Happiness - warm puppy or cool salamander?

animal wisdom earth wisdom mindfulness wisdom of animals Aug 09, 2022
Ant Hill

Happiness means different things to different people - which may seem obvious, but hey! We tend to think the rest of the world should think like we do. (Everyone should love cats, right? In my world, that is a truth - and nothing could be farther from it!)

As you may have figured out by now, I’m partial to cats - so for me, happiness is a small, furry body that purrs (and leaves fur on my pillow - that part not so much). 

I have a Facebook friend, though, who has a chameleon (lizard to most of us). She also has dogs and a turtle, so she is definitely non-partisan when it comes to the animals in her life. I love reading her posts, because she so obviously loves every single being.

I love every single being, too - I just don’t necessarily want to take care of them. And that’s okay, because if I DID find myself with an animal other than my usual fur ball, it would be welcomed and I have someone to tap for some info on how to care for it. Open, that’s me - just not actively seeking.

The bottom line here is two fold:

1. Every being, and we’re talking ants, voles, moles, prairie dogs, wasps, cats, dogs and horses, just to name a few, deserve to be loved for who they are.

2. There is no excuse to diss anyone or anything because their pet is maybe, a salamander, or a snake, or something equally different. More power to them, I say!

We have an ant hill on our property (several actually, but the one I’m thinking of is right next to the driveway on the way down to the barn), that we would not dream of destroying (the dogs have run through it a few times, but I think they’ve finally learned that running across the ant hill means they’re going to have some pretty cranky passengers on their paws. It’s easier these days to go around). In fact, we put up one of those plastic flags on a metal wire, took a picture, and said the ants were claiming the hill in their name. The ants seemed to enjoy the joke as much as we did. They stay near their hill. We have never had an ant visit the inside of the house (thank you ants).

Respect. Respect for space, respect for life, and respect for their way of life. I’m not a big city kind of girl, so i suspect I’ve never been an ant - or perhaps I was, and decided that much close proximity with other beings was more than I wanted.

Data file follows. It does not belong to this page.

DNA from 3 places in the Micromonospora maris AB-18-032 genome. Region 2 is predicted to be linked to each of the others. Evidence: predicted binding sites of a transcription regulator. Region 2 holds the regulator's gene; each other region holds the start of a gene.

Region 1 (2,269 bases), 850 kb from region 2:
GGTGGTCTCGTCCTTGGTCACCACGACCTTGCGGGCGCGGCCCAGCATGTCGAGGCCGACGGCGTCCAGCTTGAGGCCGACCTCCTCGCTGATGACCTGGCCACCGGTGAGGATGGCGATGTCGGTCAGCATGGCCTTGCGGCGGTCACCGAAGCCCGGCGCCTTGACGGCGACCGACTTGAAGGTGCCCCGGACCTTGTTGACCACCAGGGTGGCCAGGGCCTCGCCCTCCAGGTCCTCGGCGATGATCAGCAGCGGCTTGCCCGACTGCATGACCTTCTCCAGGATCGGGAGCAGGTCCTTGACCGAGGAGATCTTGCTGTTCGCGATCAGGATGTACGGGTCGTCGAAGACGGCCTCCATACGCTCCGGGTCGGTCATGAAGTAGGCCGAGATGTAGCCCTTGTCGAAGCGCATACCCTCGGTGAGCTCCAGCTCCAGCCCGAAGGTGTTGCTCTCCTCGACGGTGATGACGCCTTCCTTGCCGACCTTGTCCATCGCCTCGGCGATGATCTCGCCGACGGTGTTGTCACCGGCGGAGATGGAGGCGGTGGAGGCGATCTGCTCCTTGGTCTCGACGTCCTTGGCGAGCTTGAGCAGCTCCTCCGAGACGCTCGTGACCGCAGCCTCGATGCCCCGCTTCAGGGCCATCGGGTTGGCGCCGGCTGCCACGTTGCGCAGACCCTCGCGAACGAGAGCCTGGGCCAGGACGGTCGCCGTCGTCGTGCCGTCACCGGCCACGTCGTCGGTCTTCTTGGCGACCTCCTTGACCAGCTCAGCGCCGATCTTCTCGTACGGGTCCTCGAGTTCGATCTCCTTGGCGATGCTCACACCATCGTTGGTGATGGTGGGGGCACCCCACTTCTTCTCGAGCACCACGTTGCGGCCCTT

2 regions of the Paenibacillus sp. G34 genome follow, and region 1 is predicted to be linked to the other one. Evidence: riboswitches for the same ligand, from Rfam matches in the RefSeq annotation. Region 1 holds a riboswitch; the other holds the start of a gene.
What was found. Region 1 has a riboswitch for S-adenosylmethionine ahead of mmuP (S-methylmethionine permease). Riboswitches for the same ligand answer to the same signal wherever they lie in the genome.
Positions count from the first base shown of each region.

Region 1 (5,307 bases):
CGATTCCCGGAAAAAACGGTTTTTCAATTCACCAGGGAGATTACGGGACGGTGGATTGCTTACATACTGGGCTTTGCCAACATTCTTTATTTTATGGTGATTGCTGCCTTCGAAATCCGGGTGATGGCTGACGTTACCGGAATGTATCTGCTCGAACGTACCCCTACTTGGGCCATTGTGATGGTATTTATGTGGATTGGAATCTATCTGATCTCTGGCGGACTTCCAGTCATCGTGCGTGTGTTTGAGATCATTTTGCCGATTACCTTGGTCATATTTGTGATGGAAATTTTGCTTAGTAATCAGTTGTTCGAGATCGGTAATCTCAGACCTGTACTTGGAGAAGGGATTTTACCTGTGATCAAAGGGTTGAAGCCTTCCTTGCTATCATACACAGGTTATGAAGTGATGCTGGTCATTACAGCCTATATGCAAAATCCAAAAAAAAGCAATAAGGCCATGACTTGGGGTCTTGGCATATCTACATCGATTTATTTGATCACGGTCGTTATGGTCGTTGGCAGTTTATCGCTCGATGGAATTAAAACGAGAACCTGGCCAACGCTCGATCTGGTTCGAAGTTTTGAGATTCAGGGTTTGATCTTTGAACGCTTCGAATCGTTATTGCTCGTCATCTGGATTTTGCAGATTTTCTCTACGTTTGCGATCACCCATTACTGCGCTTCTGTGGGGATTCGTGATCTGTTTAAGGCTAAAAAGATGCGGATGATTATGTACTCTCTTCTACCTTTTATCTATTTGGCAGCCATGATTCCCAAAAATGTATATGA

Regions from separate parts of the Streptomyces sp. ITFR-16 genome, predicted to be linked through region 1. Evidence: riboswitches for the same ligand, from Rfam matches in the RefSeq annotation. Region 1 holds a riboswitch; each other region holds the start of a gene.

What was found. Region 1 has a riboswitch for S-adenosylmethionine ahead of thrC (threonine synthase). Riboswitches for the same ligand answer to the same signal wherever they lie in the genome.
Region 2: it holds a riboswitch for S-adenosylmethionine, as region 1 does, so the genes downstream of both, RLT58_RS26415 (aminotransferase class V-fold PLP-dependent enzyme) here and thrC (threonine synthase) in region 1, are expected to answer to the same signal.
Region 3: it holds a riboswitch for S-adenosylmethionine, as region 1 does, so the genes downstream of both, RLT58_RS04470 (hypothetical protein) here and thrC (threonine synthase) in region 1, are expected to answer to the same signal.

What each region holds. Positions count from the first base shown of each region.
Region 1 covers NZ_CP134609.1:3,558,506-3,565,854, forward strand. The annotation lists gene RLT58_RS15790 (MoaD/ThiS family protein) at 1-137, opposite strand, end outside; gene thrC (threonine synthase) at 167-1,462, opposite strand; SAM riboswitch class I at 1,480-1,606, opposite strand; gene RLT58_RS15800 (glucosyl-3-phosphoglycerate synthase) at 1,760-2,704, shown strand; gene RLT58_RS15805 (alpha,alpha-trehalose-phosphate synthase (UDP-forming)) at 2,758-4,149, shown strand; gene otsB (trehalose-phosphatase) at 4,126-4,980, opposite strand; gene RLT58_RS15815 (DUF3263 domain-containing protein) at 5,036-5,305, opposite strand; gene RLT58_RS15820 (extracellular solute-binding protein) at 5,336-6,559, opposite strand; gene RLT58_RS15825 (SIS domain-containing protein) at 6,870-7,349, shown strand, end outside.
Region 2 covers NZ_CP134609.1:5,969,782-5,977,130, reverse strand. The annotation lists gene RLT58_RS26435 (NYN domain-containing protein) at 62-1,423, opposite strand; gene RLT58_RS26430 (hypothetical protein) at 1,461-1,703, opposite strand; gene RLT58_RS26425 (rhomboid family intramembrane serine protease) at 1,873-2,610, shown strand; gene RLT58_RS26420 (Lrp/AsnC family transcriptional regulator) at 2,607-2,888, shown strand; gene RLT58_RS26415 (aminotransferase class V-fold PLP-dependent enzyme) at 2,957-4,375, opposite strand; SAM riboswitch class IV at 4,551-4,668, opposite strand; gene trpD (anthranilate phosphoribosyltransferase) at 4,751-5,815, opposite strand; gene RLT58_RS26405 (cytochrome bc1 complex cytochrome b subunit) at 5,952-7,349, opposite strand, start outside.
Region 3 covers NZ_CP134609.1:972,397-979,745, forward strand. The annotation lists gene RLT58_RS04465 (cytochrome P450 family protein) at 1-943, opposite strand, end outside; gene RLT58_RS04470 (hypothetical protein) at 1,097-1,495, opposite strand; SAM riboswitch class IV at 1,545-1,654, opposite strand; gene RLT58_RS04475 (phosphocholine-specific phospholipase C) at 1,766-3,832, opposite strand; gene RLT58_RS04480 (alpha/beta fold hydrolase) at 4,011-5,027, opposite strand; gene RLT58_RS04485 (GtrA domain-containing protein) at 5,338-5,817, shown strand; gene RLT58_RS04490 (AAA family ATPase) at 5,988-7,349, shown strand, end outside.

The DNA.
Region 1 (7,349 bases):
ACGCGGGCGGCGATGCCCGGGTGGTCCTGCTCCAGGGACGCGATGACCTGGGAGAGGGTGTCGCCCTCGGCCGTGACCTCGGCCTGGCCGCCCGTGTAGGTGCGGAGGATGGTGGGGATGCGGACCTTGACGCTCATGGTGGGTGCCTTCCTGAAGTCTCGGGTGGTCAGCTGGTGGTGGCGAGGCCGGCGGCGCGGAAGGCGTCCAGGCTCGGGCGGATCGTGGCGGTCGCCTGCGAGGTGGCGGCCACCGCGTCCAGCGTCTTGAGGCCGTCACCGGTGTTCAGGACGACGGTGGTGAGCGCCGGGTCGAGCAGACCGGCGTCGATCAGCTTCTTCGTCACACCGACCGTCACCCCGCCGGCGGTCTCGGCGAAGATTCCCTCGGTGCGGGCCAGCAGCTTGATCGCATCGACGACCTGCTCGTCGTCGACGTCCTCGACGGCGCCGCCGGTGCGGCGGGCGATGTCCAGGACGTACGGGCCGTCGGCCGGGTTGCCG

We can coexist happily or unhappily, and we can also ask for what we want. So long as we do it respectfully, our requests are often met. They will generally listen.

We had a hornet’s nest on the corner of a house in Washington. It was in a very inconvenient place, from our perspective. So we talked to the hornets. We told them they were welcome to stay for the rest of the summer, and we would appreciate it if they would clear out in the fall and move their base of operations to an outbuilding, or to one of the hundreds of trees that were on the property. We always treated them with respect. They left us alone - except for one time when I was watering some plants right beneath their nest and accidentally sprinkled a little water upwards - I was turning the hose and it slipped in my hand. They sent down ONE representative - we could have had an angry hive on my butt - ONE representative, who tapped me on the top of the head, and then buzzed back home. “Hey, HUMAN! Remember us? We’re livin’ here - at least for the summer.” I apologized profusely and was much more careful with the hose from that point forward. 

At the end of the summer, the hornets left. We checked the nest, and then took it down. We never saw another hornet’s nest on the house.

Talking (and listening to our animal friends takes confidence, practice, and the belief that they DO hear us (and we hear them). (I can teach you how. Just ask.)

So - Who lives on your property that needs your respect and understanding?

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